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My medical provider failed to bill my insurance company, am I still responsible for the debt?

Some common myths:

1. Medical providers are required to bill your insurance company.

2. Insurance companies have to pay your medical bills.

The truth is, you are responsible for paying your medical debts. Now, if you happen to have medical insurance, AND the insurance company receives the medical bill in accordance with its stated requirements AND the medical service is covered under the policy, then and only then is the insurance company responsible for paying the debt. Pay special attention to the words, “receives the medical bill in accordance with its stated requirements” because this is what gets people into trouble more often than not. As a convenience, most medical providers offer to bill your insurance company. However, accepting their offer does not relieve you of the responsibility of ensuring the medical bill gets paid. It’s not uncommon for medical providers to submit medical bills after an insurance company’s deadline for filing. In some cases, the provider may, for a number of odd reasons, not submit the medical bill at all. Regardless of the reason, the bottom line is that the consumer is still responsible for ensuring the insurance company “receives the medical bill in accordance with its stated requirements”! In some cases, your insurance company may reject the bill or flat out refuse to pay. The fact that your insurance company did not pay is not the medical provider’s concern! The medical provider has the right to expect you to pay the bill in a timely manner. You may have to argue with your insurance company and even go through dispute resolution but while you’re doing that, the medical provider is still entitled to timely payment. The best thing you can do is communicate with your medical providers to let them know you are working to resolve the issue. In the end, you may have to pay the provider yourself and then work with your insurance company to get reimbursed. Always read the medical provider paperwork (contract for services rendered) carefully!


confidential informationThere may be instances where discussing your situation over a public forum could potentially compromise your interests. On these occasions we will contact you directly via email in order to answer your inquiry in a confidential manner.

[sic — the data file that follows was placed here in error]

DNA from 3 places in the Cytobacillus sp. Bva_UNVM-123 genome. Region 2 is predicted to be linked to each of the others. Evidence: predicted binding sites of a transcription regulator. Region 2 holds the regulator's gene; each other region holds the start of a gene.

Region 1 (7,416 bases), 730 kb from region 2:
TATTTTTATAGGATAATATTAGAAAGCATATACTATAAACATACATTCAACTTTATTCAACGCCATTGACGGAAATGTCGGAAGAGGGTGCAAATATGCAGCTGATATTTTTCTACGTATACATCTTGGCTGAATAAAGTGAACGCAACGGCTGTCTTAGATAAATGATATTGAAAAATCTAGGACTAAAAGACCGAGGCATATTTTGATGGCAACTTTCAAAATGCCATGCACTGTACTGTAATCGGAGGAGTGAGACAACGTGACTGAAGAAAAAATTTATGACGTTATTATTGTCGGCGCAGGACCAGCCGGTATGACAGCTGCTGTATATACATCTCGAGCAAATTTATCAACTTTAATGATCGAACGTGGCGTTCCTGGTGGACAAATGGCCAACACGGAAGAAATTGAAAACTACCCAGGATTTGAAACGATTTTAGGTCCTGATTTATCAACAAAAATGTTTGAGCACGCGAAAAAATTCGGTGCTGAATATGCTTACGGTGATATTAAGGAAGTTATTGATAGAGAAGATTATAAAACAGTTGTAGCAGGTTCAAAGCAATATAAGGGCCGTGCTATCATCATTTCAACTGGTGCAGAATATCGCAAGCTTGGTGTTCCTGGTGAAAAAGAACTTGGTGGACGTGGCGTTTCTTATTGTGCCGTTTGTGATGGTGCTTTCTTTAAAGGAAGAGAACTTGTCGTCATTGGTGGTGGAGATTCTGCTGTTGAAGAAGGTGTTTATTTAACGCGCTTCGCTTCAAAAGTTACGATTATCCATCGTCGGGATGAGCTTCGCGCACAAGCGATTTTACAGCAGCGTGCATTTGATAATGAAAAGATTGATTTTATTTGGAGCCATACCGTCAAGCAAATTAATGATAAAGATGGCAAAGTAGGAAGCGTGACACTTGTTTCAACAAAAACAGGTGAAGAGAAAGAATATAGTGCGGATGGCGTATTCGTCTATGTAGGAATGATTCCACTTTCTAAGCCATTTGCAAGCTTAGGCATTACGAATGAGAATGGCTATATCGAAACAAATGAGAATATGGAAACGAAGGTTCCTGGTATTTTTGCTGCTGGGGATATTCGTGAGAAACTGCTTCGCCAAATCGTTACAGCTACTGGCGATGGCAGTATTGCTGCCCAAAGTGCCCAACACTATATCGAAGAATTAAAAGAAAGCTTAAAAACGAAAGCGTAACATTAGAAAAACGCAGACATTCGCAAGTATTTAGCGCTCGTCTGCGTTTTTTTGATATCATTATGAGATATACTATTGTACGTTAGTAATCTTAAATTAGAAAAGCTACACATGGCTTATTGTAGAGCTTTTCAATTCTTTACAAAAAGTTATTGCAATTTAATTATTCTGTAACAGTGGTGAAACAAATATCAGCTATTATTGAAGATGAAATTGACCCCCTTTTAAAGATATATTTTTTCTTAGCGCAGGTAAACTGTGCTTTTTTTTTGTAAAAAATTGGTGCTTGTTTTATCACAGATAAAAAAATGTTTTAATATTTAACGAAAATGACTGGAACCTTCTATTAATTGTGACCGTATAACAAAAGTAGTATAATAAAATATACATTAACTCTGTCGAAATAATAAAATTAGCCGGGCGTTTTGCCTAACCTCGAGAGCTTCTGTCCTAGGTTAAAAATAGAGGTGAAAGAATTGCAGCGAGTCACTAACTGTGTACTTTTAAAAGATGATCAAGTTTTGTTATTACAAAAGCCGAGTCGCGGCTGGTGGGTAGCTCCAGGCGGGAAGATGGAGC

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  1. I disagree with this, yes you are responsible to be sure your ins process the claim. But, Contracted Ins companies have contracts with facilies, any proceedure must be pre approved by the ins. this information is obtained months prior to the actual date of service. In my case, I have a Work Comp ins who pays my upper extrimity, they must auth my svcs. I have a primary care phys thru my husb employer who is contracted with the facility should i need to be seen for any other part of my body, then i have medicare as a third insurance and most facilitys have contracts with medicare. example: If my er visit was due to my w/comp injury they would bill SRS with the er report, if they then recvd a denial stating it was not authorized, they can 1 appeal it as er visits are not subject to pror auth, or 2 bill my Contracted ins with a copy of the denial from w/comp. If my contracted ins denies it as w/comp it is the responsibility to take that denial and appeal to the w/comp ins. If neither want to pay it, they can bill it to medicare who will then deny it as workrelated…Now.. this is where the line of medical provider paperwork (contract for services rendered) is mishandled, hence the timely filing issue. I can call my ins company, and they will tell me what they are asking the facility for..ill call the facility and tell them what the ins told me & they tell me they will request the addtl information and mail it to the ins. a month later, your bills going to collections. call the facility explain 3 ins coverages All have contracts with facililty and all state primary paid more than 2ndary allows pt has no resp. another couple of months and pooof collection notice on the bal after the contract write of. total 164.00 what do collection agencys do with accounts under 300.00? send three notices and report it to credit file. But I called on the first notice explained the 3 ins carriers and bal should be a contract or mcare fee schedule adjustment. they say they will note the act. poof another notice. I call my atty, and prepair letter of dispute w/copies of ins eobs. hear nothing. 2 years later check my credit report and its there. and the disuptes now go to 3 credit reporting co. Nothing, No resp from facility reporting. 2 of the credit reporting co removed it as there was no longer any “documents” for they to revw..Transunion to this day has not removed this from my credit file. how much can I get if i choose to pursue suit..
    Thank You for your anticipated response
    Patty Schlegel

    • You may have experienced a violation of your rights under the FDCPA or FCRA. The Debt Help Lawyers at this site can provide you a free, no obligation Fair Debt consultation. Give us a call and let’s figure out how to get you some real help. 888-595-9111.

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